Don't get stuck in idle

Posted 01.15.13

SHAWVILLE, QUEBEC | Need proof that we live in interesting times? How about the Idle No More movement, the student anti-austerity protests last spring, the Occupy movement, the Arab Spring upheavals -- all just the start of a list.

We hear a hundred interpretations and predictions for each of these movements, based on details and the personalities and ambitions of those involved, but what we should also notice is the general message sent by the totality of this upheaval.

The message behind these movements is simply that democracy is an ideal, not a reality.

These movements are so broad in scope and participation, cover so many societies and issues, that this message, by its huge and widespread support, tells us also that there are no genuine democracies functioning today anywhere -- and that this is a positive message.

It tells us that we cannot assume our political processes and structures are complete and set in stone.

Democracy is a fluid process, always growing and facing new challenges and facing continual attempts to undermine its strongest people-centred features. Those sit-ins, marches, demonstrations, speakers, and petitions tell us we cannot assume our political processes, institutions, parties, and people have not been compromised. The political arena is a massive, sloppy game-show to be played with the utmost skill and hard-heartedness, usually -- and of course there are always multiple games underway.

What's positive is that we have to stay engaged, involved, alert, informed, and stay working towards the ideals of our democracy. Even if those ideals remain far in the distance, we have to pursue them continually to make sure the democratic nature of our government remains in force.

We can't assume we've reached the goal of democracy just because we have high-minded documents and processes within our public sphere. All those documents and processes can be subverted and side-stepped. They can be distorted, and money is the biggest distorter. Government decisions involve a lot of money; they attract people and forces focused on money, and as we've found with Quebec’s Charbonneau Commission, all that money sloshing around has a terribly destructive effect -- destructive to our communities and their financial health -- and especially destructive to the democratic process.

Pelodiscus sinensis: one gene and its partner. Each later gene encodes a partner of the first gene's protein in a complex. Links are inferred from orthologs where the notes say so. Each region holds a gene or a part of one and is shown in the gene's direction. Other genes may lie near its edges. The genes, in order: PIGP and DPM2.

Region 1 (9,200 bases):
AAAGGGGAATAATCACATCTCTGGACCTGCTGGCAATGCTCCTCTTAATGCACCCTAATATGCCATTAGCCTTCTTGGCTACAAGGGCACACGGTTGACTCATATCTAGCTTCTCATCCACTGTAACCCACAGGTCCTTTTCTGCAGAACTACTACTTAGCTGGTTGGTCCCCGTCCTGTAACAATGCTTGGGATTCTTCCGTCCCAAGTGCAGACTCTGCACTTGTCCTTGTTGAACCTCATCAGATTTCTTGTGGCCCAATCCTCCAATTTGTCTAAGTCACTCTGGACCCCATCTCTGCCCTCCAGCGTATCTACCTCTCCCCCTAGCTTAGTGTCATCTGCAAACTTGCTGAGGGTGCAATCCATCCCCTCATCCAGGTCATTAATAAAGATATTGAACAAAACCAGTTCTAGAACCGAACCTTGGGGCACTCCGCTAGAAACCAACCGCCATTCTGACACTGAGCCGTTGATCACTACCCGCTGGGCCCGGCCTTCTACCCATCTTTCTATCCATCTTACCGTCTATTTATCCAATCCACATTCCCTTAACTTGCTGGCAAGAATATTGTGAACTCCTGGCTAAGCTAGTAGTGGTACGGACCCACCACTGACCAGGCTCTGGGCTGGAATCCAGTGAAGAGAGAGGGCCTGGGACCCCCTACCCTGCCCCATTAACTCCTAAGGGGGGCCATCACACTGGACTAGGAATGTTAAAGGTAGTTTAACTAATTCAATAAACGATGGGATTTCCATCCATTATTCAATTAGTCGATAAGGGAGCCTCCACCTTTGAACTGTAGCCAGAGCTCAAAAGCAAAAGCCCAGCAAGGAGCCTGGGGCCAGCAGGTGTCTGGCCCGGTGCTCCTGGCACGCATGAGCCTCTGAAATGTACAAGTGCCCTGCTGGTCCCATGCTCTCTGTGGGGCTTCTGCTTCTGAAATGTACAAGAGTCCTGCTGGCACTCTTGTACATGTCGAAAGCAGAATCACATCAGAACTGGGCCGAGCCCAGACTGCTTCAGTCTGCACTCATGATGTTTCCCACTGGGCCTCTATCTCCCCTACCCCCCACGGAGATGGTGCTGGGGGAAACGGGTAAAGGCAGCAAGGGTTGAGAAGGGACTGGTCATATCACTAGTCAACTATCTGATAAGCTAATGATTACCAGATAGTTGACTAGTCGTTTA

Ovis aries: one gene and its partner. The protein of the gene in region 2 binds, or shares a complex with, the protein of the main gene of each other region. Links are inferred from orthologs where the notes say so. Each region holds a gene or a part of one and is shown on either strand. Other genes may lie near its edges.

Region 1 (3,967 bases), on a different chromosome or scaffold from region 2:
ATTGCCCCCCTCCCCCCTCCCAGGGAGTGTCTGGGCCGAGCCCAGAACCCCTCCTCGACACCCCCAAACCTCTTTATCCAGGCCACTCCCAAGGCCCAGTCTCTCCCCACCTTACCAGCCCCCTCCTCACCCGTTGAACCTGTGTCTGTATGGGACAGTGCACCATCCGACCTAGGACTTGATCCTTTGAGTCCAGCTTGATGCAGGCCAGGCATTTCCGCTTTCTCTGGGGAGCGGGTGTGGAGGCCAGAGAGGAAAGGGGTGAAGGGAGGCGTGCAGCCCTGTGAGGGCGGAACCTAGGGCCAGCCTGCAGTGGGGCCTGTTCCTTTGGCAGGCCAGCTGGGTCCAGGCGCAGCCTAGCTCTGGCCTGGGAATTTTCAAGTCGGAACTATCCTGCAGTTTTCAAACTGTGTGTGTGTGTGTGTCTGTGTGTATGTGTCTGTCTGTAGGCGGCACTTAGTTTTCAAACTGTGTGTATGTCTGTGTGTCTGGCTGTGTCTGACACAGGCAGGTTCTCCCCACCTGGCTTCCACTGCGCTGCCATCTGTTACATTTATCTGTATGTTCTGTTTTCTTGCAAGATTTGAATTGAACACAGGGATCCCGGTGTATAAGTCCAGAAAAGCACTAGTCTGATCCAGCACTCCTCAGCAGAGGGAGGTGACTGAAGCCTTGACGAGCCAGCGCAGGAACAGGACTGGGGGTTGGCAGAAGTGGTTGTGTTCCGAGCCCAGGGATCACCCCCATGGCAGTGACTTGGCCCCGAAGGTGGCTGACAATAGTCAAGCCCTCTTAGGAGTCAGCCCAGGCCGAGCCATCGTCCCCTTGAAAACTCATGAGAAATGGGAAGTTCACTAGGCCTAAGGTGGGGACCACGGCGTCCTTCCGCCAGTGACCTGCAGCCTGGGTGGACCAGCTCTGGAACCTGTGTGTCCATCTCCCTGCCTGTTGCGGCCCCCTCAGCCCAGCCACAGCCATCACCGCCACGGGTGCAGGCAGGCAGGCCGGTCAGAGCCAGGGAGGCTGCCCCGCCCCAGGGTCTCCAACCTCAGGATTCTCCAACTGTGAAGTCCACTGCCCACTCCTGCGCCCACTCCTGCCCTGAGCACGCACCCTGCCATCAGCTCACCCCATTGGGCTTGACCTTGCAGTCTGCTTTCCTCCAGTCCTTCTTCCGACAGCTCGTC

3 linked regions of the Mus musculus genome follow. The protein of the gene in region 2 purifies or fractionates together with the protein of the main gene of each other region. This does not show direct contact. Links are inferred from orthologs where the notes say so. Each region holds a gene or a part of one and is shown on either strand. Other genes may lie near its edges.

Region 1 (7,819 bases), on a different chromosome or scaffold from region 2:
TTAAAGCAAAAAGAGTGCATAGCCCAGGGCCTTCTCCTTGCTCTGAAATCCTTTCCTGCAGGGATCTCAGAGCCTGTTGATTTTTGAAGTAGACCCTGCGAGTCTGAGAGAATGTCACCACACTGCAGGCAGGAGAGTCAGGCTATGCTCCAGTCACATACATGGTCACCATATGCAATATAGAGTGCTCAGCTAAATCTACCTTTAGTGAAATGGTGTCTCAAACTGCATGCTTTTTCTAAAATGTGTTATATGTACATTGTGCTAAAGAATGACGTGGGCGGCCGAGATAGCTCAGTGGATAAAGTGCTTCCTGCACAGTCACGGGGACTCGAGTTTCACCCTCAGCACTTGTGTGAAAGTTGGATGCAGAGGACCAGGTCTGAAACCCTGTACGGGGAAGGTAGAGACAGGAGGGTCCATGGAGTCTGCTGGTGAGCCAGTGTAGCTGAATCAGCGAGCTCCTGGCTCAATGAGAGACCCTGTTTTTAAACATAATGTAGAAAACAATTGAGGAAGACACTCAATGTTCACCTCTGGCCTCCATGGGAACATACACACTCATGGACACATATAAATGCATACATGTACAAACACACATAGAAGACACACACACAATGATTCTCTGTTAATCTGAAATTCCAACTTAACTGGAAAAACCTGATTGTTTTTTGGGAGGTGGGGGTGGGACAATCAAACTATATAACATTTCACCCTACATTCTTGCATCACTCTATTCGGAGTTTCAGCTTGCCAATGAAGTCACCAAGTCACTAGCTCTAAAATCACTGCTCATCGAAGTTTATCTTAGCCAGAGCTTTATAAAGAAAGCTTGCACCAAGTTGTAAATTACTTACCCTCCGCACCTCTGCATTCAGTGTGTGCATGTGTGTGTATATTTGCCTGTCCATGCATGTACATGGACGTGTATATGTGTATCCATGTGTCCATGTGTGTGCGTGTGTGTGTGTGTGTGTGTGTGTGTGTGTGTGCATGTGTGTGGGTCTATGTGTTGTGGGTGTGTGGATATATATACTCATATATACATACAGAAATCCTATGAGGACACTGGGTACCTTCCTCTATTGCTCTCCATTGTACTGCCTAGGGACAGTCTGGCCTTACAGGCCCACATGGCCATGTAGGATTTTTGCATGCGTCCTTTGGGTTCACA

How democratic is it, really, to be given a choice of two or three people, picked by a small group, to represent either us or their party for the next four years? No unfailing commitments, no promises guaranteed.

This complaint is what all of these protest movements have behind them, and why they are so important -- and so positive, despite their mess and disruption. If they were not disruptive, they would pass un-noticed, squeezed between news of hockey games, car accidents, and far-away tragedies.

The Idle No More, student protests, Occupy, and other popular mobilizations are important because they are the democratic process in action. They all challenge the status quo. They do not challenge democracy or our other social ideals. Every one of these protests challenge the anti-democratic, plutocratic, and corrupted elements within our social system.

They can begin with a small issue -- raising tuition fees a few bucks -- but soon reach a level where they automatically challenge the status quo and the rigidities which re-enforce it. What is more democratic than that?

More democracy and more people involved are the best insurance for our democratic institutions. Idle No More and the student movements are thus very important and very positive developments in Canada.


Copyright © 2013 Fred Ryan/Log Cabin Chronicles/01.13